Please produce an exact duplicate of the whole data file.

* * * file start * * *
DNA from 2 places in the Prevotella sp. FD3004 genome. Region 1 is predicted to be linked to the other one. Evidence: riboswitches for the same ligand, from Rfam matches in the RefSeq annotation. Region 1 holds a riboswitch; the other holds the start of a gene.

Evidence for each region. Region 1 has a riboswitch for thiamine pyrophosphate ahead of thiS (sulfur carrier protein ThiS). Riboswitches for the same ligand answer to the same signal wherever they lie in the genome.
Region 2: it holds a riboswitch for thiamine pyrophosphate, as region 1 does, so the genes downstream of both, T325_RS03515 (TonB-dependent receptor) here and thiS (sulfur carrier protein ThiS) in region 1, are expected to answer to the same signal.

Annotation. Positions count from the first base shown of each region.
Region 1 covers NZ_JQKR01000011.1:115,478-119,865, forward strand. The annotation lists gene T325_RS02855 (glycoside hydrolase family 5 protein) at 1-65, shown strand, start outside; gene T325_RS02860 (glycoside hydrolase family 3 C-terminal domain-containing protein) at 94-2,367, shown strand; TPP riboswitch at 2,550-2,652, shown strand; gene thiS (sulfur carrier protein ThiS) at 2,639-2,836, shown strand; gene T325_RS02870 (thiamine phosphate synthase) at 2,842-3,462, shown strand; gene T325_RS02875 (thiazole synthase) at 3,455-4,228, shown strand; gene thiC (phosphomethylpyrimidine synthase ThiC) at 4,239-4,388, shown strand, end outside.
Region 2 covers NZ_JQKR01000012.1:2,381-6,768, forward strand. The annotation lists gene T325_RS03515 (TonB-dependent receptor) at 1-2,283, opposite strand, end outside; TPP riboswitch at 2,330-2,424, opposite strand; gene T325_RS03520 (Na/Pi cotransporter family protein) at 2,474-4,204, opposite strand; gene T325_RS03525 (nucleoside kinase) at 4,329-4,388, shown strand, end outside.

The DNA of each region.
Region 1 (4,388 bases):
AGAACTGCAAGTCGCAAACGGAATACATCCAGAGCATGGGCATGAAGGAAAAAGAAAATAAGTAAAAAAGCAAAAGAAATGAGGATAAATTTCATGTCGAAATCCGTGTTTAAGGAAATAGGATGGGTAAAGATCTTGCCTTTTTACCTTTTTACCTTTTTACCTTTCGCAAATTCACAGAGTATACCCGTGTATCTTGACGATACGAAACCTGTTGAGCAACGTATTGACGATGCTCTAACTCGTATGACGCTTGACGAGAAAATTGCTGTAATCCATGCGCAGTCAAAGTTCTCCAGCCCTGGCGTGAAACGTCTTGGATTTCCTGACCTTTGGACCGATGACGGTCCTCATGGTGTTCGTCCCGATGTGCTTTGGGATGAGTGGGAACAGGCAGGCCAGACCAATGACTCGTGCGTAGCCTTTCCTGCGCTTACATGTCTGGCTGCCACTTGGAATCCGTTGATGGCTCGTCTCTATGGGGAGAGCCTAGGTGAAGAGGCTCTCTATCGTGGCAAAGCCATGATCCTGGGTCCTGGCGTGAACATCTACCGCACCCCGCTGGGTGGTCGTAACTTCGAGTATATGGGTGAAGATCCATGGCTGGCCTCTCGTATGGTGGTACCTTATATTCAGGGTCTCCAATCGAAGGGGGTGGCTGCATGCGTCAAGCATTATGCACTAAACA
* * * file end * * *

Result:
DNA from 2 places in the Prevotella sp. FD3004 genome. Region 1 is predicted to be linked to the other one. Evidence: riboswitches for the same ligand, from Rfam matches in the RefSeq annotation. Region 1 holds a riboswitch; the other holds the start of a gene.

Evidence for each region. Region 1 has a riboswitch for thiamine pyrophosphate ahead of thiS (sulfur carrier protein ThiS). Riboswitches for the same ligand answer to the same signal wherever they lie in the genome.
Region 2: it holds a riboswitch for thiamine pyrophosphate, as region 1 does, so the genes downstream of both, T325_RS03515 (TonB-dependent receptor) here and thiS (sulfur carrier protein ThiS) in region 1, are expected to answer to the same signal.

Annotation. Positions count from the first base shown of each region.
Region 1 covers NZ_JQKR01000011.1:115,478-119,865, forward strand. The annotation lists gene T325_RS02855 (glycoside hydrolase family 5 protein) at 1-65, shown strand, start outside; gene T325_RS02860 (glycoside hydrolase family 3 C-terminal domain-containing protein) at 94-2,367, shown strand; TPP riboswitch at 2,550-2,652, shown strand; gene thiS (sulfur carrier protein ThiS) at 2,639-2,836, shown strand; gene T325_RS02870 (thiamine phosphate synthase) at 2,842-3,462, shown strand; gene T325_RS02875 (thiazole synthase) at 3,455-4,228, shown strand; gene thiC (phosphomethylpyrimidine synthase ThiC) at 4,239-4,388, shown strand, end outside.
Region 2 covers NZ_JQKR01000012.1:2,381-6,768, forward strand. The annotation lists gene T325_RS03515 (TonB-dependent receptor) at 1-2,283, opposite strand, end outside; TPP riboswitch at 2,330-2,424, opposite strand; gene T325_RS03520 (Na/Pi cotransporter family protein) at 2,474-4,204, opposite strand; gene T325_RS03525 (nucleoside kinase) at 4,329-4,388, shown strand, end outside.

The DNA of each region.
Region 1 (4,388 bases):
AGAACTGCAAGTCGCAAACGGAATACATCCAGAGCATGGGCATGAAGGAAAAAGAAAATAAGTAAAAAAGCAAAAGAAATGAGGATAAATTTCATGTCGAAATCCGTGTTTAAGGAAATAGGATGGGTAAAGATCTTGCCTTTTTACCTTTTTACCTTTTTACCTTTCGCAAATTCACAGAGTATACCCGTGTATCTTGACGATACGAAACCTGTTGAGCAACGTATTGACGATGCTCTAACTCGTATGACGCTTGACGAGAAAATTGCTGTAATCCATGCGCAGTCAAAGTTCTCCAGCCCTGGCGTGAAACGTCTTGGATTTCCTGACCTTTGGACCGATGACGGTCCTCATGGTGTTCGTCCCGATGTGCTTTGGGATGAGTGGGAACAGGCAGGCCAGACCAATGACTCGTGCGTAGCCTTTCCTGCGCTTACATGTCTGGCTGCCACTTGGAATCCGTTGATGGCTCGTCTCTATGGGGAGAGCCTAGGTGAAGAGGCTCTCTATCGTGGCAAAGCCATGATCCTGGGTCCTGGCGTGAACATCTACCGCACCCCGCTGGGTGGTCGTAACTTCGAGTATATGGGTGAAGATCCATGGCTGGCCTCTCGTATGGTGGTACCTTATATTCAGGGTCTCCAATCGAAGGGGGTGGCTGCATGCGTCAAGCATTATGCACTAAACA